Craig: We may imagine an initial population of hominins—animals that were like human beings in many respects but lacked the capacity for rational thought. Out of this population, God selected two and furnished them with intellects by renovating their brains and endowing them with rational souls.
No, we need not imagine this. With apologies to John Lennon, we don’t need to imagine anything fanciful at all. What we need to do is trust the biblical text. We need to read the historical genre as history. We must not try to read some of history as true, namely the parts that make sense to the human mind, and some of history as mythical, namely the parts that some tell us don’t make sense to the human mind. We should trust the Word of God instead, presupposing it as truthful.
In the end, Craig’s essay leaves the careful and charitable reader confused. As I have been at pains to say, he denies that Genesis 1-11 is literally true, that this section of Scripture is factual and historical as presented. He argues instead for a strange synthesis: “mytho-history.” Yet then he doubles back on himself and seems, for a couple sentences at least, to affirm a historical Adam. For a moment, we begin to be preliminarily encouraged, but then he quickly refers us back to the previous mytho-historical framework he worked hard to establish.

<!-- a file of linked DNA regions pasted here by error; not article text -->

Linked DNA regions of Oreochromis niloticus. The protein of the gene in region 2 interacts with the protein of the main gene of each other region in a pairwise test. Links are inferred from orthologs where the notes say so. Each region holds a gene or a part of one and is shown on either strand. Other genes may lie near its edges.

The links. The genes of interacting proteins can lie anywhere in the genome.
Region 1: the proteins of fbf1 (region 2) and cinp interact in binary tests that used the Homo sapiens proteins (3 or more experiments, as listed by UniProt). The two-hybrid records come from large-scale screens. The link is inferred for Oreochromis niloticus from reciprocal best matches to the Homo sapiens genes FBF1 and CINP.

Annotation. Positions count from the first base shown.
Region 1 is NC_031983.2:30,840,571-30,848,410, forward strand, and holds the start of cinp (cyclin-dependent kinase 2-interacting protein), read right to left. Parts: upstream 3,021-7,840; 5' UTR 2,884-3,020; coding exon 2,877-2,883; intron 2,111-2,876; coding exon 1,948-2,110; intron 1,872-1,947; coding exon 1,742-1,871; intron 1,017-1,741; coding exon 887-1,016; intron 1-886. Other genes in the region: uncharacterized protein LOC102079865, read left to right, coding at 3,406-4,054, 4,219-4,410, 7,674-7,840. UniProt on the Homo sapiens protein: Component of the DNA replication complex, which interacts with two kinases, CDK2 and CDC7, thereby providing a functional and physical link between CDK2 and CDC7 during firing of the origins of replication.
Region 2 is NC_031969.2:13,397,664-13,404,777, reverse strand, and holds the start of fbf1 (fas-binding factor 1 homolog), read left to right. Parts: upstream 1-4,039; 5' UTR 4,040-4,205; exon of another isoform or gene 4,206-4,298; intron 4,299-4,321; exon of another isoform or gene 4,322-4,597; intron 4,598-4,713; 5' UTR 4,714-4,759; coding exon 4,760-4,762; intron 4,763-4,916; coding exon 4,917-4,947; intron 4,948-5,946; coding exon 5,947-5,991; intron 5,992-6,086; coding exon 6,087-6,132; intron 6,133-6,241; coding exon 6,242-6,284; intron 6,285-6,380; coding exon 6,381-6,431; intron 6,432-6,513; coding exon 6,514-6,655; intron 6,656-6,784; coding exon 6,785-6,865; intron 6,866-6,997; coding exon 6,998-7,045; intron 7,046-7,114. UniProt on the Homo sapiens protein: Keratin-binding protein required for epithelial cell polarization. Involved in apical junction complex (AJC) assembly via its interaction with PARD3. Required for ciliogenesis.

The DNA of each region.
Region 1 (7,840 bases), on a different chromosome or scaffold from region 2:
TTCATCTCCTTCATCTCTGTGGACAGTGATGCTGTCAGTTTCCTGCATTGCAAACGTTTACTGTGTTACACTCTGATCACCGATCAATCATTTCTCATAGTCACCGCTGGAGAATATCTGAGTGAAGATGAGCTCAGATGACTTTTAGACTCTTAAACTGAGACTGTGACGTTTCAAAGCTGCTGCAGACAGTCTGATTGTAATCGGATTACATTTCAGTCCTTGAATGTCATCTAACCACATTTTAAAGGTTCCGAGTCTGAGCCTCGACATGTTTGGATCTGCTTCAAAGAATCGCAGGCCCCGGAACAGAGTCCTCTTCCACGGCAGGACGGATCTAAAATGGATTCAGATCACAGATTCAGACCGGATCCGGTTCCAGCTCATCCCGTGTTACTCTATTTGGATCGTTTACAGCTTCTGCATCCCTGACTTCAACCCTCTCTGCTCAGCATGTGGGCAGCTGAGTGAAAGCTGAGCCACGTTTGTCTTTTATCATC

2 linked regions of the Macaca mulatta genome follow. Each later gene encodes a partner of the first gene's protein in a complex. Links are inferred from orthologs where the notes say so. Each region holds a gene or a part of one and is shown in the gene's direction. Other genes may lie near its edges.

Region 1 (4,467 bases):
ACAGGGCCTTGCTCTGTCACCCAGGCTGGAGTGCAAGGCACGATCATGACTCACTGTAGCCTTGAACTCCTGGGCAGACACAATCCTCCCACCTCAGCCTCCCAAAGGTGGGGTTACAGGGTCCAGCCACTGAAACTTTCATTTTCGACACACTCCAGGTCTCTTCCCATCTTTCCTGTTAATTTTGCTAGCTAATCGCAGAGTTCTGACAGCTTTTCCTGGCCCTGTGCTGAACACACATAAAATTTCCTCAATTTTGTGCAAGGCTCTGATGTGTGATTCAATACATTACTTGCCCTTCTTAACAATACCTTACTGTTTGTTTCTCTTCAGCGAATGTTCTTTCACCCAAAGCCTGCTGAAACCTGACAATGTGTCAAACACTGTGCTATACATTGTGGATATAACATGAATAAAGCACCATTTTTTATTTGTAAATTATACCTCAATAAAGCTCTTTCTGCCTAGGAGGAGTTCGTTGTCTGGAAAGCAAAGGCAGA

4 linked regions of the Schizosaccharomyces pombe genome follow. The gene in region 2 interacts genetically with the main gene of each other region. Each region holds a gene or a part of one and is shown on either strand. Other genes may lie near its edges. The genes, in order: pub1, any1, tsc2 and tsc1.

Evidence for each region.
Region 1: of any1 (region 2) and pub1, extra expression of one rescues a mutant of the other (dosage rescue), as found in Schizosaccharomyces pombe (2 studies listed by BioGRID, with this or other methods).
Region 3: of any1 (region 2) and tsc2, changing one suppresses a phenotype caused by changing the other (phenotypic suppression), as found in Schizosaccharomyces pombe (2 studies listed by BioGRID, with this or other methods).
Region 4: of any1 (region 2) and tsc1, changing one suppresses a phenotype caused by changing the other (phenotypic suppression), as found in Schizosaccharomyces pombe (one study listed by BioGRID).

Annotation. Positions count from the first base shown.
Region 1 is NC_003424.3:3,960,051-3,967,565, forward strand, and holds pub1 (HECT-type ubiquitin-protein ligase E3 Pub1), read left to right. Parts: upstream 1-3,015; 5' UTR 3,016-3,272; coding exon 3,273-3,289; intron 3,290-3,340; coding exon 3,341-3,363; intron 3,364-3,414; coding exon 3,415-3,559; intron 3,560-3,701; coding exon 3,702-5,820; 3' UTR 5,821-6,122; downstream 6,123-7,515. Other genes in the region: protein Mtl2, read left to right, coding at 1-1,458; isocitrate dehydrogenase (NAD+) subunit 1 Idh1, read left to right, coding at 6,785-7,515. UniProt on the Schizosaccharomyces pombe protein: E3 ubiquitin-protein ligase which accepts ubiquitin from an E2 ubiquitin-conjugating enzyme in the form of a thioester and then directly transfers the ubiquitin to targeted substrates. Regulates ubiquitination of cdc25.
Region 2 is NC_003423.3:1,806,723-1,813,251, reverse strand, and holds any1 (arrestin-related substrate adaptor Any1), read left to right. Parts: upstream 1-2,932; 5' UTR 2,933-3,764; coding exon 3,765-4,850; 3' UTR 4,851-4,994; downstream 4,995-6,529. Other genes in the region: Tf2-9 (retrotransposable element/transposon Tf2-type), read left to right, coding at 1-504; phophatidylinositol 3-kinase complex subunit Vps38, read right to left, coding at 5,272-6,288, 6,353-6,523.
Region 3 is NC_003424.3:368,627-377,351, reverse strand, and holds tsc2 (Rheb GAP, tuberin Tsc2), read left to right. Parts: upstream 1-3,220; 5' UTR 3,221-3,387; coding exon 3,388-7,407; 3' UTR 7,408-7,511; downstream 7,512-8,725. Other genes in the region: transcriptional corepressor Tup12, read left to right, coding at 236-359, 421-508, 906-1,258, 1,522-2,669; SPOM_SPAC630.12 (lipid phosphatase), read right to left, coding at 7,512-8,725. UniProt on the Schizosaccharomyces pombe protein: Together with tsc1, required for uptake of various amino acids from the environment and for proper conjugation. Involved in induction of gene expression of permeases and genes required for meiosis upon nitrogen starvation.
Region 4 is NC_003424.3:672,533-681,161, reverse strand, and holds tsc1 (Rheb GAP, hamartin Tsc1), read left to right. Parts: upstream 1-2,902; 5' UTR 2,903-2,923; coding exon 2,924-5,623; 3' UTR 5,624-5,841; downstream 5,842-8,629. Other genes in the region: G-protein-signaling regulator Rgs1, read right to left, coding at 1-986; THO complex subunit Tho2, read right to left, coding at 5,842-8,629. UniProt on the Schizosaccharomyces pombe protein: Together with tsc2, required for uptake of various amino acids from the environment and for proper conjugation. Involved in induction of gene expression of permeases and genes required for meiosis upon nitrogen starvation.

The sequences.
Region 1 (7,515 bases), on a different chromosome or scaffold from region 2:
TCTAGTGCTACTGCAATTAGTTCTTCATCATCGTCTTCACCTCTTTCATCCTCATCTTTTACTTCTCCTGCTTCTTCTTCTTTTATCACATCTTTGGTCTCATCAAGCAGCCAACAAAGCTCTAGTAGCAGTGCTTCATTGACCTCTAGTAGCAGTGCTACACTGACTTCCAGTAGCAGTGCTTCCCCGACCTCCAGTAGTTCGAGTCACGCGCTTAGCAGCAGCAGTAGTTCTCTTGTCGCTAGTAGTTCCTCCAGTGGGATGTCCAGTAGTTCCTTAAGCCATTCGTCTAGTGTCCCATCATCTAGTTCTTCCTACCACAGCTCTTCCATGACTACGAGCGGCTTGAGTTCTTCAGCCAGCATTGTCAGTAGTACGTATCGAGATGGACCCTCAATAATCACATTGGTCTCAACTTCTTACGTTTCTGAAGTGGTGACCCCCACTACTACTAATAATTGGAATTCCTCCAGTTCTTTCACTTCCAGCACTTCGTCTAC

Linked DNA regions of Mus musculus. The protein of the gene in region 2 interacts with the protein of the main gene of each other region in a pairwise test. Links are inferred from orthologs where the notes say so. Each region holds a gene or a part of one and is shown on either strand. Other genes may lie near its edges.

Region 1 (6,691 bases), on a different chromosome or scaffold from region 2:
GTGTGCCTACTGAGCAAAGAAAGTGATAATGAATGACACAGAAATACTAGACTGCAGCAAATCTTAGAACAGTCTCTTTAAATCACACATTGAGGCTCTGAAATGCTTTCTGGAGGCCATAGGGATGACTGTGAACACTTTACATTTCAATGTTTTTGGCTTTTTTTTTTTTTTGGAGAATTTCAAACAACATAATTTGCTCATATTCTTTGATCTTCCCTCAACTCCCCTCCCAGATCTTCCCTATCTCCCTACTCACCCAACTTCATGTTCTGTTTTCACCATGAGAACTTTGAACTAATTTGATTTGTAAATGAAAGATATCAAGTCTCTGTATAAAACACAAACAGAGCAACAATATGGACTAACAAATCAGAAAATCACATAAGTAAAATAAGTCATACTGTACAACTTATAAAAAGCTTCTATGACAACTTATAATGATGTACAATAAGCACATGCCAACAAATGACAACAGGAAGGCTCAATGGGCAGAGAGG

As it stands, Craig’s essay “The Historical Adam” cannot rightly be said to affirm the historical Adam. The hermeneutical structure Craig himself creates defeats his momentary assertion of the truthfulness of Adam’s existence. In addition, by Craig’s lights, even an affirmation of Adam’s historicity must not be understood as straightforwardly identifying the literary character of Genesis in a one to one sense as the Adam (or man) discussed by Jesus and Paul. After all, the creation account is for Craig metaphorical or figurative. He has stated that early and often.